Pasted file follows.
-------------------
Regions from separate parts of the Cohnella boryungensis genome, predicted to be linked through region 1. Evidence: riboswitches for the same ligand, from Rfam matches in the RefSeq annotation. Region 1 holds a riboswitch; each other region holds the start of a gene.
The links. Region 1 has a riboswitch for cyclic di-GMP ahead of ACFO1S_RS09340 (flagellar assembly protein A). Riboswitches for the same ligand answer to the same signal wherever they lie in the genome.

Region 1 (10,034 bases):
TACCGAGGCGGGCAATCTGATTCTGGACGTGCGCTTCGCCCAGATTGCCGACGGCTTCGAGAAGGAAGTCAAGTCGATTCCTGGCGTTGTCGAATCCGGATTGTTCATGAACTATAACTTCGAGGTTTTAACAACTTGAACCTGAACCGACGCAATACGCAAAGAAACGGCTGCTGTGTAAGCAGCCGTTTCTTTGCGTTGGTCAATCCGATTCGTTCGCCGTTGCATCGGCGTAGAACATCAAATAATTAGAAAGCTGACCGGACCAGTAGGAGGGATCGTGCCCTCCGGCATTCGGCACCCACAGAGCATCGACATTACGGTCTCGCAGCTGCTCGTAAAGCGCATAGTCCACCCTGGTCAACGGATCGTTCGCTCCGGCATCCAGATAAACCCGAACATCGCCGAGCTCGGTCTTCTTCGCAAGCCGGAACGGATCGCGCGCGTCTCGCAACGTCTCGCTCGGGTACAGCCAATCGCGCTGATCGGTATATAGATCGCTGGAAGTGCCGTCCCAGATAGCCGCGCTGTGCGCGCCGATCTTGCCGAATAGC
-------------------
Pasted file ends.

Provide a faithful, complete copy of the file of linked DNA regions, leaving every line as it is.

Regions from separate parts of the Cohnella boryungensis genome, predicted to be linked through region 1. Evidence: riboswitches for the same ligand, from Rfam matches in the RefSeq annotation. Region 1 holds a riboswitch; each other region holds the start of a gene.
The links. Region 1 has a riboswitch for cyclic di-GMP ahead of ACFO1S_RS09340 (flagellar assembly protein A). Riboswitches for the same ligand answer to the same signal wherever they lie in the genome.

Region 1 (10,034 bases):
TACCGAGGCGGGCAATCTGATTCTGGACGTGCGCTTCGCCCAGATTGCCGACGGCTTCGAGAAGGAAGTCAAGTCGATTCCTGGCGTTGTCGAATCCGGATTGTTCATGAACTATAACTTCGAGGTTTTAACAACTTGAACCTGAACCGACGCAATACGCAAAGAAACGGCTGCTGTGTAAGCAGCCGTTTCTTTGCGTTGGTCAATCCGATTCGTTCGCCGTTGCATCGGCGTAGAACATCAAATAATTAGAAAGCTGACCGGACCAGTAGGAGGGATCGTGCCCTCCGGCATTCGGCACCCACAGAGCATCGACATTACGGTCTCGCAGCTGCTCGTAAAGCGCATAGTCCACCCTGGTCAACGGATCGTTCGCTCCGGCATCCAGATAAACCCGAACATCGCCGAGCTCGGTCTTCTTCGCAAGCCGGAACGGATCGCGCGCGTCTCGCAACGTCTCGCTCGGGTACAGCCAATCGCGCTGATCGGTATATAGATCGCTGGAAGTGCCGTCCCAGATAGCCGCGCTGTGCGCGCCGATCTTGCCGAATAGC